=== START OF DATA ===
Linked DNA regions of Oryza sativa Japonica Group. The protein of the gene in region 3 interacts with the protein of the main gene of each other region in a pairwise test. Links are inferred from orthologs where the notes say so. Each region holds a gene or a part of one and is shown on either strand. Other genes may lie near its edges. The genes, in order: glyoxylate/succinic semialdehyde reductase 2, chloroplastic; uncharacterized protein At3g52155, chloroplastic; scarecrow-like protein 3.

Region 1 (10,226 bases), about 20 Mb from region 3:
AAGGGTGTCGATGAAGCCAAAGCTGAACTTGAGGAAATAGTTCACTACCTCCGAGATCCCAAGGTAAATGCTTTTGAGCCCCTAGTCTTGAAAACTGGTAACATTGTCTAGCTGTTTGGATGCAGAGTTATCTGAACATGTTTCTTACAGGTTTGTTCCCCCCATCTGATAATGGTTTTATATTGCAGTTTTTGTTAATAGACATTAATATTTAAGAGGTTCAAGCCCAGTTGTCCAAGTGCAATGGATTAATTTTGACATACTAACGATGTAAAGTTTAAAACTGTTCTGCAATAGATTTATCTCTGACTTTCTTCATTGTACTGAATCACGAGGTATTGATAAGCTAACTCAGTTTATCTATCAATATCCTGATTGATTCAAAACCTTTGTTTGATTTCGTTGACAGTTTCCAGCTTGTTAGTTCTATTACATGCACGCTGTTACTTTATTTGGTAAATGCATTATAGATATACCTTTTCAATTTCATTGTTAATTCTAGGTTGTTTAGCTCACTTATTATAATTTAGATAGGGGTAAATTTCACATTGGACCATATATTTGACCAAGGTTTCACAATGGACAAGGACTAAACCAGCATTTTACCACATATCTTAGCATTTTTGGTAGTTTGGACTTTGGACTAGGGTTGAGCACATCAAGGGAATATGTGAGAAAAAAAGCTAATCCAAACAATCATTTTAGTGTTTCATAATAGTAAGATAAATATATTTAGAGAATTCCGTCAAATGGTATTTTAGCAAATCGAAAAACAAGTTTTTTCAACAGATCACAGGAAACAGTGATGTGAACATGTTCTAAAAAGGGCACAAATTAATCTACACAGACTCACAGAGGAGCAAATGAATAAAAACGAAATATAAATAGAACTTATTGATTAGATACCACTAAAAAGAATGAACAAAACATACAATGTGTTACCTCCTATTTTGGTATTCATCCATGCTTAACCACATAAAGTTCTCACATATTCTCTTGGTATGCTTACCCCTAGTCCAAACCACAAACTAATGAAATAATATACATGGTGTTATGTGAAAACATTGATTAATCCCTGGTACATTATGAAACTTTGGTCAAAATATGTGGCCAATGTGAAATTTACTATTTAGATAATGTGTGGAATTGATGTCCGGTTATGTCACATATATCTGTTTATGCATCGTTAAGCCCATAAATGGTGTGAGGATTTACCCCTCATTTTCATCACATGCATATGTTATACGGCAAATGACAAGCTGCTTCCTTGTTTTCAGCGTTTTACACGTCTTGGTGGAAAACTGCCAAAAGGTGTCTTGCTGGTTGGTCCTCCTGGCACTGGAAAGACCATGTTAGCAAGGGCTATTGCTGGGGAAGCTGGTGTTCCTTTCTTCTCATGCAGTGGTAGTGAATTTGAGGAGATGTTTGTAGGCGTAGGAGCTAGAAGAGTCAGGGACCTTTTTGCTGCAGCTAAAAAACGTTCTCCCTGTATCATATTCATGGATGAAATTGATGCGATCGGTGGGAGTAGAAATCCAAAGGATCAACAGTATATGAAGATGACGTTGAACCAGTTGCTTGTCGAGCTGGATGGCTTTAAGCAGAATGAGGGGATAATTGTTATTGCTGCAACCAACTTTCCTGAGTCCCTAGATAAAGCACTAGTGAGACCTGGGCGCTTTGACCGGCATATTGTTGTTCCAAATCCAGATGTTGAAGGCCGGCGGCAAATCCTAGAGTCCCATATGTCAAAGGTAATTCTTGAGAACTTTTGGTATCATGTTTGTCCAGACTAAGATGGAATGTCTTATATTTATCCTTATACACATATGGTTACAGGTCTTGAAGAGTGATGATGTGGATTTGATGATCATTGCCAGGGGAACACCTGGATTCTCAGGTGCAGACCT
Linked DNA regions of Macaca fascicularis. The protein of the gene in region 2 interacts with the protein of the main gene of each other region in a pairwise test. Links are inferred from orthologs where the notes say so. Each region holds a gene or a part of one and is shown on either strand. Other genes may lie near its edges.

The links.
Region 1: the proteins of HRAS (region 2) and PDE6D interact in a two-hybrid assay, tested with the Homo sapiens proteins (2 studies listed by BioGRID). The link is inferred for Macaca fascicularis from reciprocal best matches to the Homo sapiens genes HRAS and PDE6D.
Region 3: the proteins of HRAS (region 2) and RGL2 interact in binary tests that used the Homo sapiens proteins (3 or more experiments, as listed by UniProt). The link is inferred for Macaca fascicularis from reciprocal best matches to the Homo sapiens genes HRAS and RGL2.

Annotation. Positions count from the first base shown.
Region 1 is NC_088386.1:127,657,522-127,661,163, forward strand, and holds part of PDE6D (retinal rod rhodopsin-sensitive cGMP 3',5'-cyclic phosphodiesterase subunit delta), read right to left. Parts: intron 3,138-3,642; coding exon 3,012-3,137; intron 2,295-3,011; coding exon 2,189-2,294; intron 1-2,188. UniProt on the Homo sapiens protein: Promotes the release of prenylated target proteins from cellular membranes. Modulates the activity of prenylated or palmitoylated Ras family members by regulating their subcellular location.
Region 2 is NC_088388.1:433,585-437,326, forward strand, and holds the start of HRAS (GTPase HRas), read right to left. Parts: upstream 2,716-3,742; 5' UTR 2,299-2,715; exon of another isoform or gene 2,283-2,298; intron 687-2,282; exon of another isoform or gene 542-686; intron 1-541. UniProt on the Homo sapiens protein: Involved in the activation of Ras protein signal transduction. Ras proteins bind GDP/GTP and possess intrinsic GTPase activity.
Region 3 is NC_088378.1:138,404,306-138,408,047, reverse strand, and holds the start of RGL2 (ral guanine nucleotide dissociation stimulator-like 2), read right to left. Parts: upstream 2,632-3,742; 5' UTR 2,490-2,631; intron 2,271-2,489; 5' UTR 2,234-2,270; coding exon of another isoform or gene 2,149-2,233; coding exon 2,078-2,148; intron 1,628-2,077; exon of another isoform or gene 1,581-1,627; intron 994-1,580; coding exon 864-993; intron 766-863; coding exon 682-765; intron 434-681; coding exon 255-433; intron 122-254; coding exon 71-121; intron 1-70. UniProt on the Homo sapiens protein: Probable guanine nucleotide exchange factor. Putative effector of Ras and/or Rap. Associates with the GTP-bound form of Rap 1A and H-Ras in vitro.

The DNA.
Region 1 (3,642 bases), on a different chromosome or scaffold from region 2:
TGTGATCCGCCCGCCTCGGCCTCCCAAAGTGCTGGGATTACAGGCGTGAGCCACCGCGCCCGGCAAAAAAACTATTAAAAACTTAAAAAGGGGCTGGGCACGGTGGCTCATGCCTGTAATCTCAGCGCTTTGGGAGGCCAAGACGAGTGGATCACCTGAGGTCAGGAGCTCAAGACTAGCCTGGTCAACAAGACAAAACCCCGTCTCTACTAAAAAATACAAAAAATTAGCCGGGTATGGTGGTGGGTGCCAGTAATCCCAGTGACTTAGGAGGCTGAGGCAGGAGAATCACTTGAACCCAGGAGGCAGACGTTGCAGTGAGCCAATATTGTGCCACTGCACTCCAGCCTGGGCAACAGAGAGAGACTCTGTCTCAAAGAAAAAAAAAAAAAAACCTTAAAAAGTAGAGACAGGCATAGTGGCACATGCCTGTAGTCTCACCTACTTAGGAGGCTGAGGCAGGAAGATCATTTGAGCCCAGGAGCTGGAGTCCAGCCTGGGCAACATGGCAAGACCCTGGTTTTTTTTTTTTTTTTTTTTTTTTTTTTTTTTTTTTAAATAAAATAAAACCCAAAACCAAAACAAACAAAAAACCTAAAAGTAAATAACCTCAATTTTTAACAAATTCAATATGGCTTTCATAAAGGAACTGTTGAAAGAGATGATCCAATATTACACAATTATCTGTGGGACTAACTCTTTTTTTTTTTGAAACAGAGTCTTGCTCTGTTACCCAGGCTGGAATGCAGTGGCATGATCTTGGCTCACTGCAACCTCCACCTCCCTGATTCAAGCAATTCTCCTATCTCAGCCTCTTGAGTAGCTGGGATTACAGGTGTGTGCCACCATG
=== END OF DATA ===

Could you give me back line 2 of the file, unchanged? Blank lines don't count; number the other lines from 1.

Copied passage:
Region 1 (10,226 bases), about 20 Mb from region 3: